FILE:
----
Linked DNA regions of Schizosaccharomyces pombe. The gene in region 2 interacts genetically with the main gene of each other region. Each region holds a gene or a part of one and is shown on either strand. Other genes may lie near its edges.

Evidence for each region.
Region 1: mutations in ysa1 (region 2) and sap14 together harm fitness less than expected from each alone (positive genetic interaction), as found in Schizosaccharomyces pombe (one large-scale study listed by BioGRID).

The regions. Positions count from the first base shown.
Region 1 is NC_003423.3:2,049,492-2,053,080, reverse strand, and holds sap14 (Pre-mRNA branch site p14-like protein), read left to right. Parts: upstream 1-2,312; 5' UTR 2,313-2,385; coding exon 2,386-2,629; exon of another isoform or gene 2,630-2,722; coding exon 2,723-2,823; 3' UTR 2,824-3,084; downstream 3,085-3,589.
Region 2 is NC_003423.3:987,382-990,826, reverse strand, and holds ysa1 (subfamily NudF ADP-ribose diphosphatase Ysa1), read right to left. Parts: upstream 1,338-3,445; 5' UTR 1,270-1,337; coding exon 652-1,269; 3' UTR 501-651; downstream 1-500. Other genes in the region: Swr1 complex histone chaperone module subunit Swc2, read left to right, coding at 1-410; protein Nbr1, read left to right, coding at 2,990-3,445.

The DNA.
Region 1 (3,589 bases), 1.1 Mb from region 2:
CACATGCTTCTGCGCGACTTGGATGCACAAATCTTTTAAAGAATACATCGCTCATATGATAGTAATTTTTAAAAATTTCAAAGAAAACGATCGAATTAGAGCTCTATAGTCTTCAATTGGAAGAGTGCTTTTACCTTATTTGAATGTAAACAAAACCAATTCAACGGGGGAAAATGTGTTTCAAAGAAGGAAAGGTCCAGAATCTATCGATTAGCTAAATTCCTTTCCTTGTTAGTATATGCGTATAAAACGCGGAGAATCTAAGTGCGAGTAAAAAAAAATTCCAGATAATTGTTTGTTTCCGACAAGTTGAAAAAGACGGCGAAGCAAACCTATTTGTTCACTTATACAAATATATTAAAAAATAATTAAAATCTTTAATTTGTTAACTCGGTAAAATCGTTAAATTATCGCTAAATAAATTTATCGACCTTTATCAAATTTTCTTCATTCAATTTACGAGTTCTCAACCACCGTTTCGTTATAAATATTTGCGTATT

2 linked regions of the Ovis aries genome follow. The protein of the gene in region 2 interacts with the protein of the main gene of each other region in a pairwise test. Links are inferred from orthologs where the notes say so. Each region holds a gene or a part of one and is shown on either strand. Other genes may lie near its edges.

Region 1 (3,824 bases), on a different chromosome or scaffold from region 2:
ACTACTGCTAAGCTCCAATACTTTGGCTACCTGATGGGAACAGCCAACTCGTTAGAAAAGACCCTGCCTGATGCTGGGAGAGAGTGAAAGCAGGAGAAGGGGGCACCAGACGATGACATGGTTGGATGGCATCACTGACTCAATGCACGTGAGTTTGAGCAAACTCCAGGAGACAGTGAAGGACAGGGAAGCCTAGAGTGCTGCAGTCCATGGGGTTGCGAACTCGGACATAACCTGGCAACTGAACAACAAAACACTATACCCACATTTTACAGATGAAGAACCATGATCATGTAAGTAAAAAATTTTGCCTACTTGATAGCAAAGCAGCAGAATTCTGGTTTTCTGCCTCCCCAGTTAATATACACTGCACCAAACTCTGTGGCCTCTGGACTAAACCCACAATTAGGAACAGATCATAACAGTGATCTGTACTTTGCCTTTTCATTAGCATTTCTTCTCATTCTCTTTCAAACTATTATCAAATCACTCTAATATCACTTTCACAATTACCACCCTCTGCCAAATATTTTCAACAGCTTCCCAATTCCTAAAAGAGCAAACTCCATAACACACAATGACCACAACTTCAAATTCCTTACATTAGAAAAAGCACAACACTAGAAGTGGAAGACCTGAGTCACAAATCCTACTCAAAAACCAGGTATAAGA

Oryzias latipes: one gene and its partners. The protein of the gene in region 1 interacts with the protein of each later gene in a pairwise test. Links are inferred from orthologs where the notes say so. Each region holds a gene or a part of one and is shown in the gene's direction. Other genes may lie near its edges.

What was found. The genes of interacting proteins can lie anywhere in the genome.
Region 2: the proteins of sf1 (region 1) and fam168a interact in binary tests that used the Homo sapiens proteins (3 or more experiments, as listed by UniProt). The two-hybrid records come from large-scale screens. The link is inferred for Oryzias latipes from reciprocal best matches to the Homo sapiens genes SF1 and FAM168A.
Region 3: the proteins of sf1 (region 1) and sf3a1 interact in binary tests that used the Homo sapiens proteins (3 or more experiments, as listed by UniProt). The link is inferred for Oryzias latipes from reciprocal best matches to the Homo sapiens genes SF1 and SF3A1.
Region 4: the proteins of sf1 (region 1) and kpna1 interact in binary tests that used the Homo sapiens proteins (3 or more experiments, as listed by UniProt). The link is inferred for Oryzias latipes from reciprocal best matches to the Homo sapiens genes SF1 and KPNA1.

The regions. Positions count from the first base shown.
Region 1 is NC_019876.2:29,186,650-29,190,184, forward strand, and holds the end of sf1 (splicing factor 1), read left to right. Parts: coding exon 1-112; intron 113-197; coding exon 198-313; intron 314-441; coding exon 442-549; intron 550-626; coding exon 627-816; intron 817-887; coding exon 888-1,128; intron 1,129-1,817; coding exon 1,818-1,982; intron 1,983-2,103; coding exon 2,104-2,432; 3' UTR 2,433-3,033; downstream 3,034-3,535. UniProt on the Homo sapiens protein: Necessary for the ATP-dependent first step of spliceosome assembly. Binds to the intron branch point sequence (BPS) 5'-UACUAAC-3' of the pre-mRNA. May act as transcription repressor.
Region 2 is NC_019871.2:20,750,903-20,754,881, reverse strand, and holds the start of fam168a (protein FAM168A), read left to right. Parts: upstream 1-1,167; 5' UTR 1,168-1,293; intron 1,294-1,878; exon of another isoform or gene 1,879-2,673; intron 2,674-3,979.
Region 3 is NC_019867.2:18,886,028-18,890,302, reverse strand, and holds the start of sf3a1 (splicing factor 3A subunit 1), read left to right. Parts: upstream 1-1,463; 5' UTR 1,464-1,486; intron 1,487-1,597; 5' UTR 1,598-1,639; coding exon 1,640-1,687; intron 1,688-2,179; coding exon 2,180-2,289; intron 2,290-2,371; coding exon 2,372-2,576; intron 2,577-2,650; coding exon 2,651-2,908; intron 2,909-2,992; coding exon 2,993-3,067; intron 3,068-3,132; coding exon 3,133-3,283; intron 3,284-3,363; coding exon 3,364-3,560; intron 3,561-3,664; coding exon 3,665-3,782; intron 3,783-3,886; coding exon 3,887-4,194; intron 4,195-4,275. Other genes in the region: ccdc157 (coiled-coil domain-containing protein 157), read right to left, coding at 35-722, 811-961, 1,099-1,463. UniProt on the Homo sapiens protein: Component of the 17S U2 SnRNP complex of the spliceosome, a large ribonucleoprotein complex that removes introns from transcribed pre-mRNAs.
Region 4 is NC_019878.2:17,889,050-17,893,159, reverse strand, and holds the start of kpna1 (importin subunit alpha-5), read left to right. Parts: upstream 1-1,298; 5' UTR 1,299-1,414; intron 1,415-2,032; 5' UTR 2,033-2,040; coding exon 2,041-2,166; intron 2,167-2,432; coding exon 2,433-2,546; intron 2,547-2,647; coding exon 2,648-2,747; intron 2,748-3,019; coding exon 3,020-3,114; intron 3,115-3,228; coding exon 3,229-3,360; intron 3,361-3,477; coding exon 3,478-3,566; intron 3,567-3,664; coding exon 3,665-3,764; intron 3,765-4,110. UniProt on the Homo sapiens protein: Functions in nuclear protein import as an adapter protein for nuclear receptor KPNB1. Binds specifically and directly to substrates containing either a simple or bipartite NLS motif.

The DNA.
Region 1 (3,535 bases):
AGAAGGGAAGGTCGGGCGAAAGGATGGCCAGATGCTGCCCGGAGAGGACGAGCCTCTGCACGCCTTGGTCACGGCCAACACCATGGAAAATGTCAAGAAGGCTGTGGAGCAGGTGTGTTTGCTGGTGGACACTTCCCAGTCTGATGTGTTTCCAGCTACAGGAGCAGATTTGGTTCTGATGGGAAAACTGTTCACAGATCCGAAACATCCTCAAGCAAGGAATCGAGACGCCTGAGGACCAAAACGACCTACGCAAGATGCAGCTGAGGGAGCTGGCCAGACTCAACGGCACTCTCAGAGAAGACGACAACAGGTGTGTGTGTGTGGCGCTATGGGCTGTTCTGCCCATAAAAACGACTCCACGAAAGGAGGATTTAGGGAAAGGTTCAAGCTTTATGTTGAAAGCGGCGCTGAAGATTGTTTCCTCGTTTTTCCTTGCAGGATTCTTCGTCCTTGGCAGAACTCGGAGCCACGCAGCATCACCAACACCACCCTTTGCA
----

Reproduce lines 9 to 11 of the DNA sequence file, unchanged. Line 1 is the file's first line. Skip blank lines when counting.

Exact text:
CACATGCTTCTGCGCGACTTGGATGCACAAATCTTTTAAAGAATACATCGCTCATATGATAGTAATTTTTAAAAATTTCAAAGAAAACGATCGAATTAGAGCTCTATAGTCTTCAATTGGAAGAGTGCTTTTACCTTATTTGAATGTAAACAAAACCAATTCAACGGGGGAAAATGTGTTTCAAAGAAGGAAAGGTCCAGAATCTATCGATTAGCTAAATTCCTTTCCTTGTTAGTATATGCGTATAAAACGCGGAGAATCTAAGTGCGAGTAAAAAAAAATTCCAGATAATTGTTTGTTTCCGACAAGTTGAAAAAGACGGCGAAGCAAACCTATTTGTTCACTTATACAAATATATTAAAAAATAATTAAAATCTTTAATTTGTTAACTCGGTAAAATCGTTAAATTATCGCTAAATAAATTTATCGACCTTTATCAAATTTTCTTCATTCAATTTACGAGTTCTCAACCACCGTTTCGTTATAAATATTTGCGTATT

2 linked regions of the Ovis aries genome follow. The protein of the gene in region 2 interacts with the protein of the main gene of each other region in a pairwise test. Links are inferred from orthologs where the notes say so. Each region holds a gene or a part of one and is shown on either strand. Other genes may lie near its edges.

Region 1 (3,824 bases), on a different chromosome or scaffold from region 2: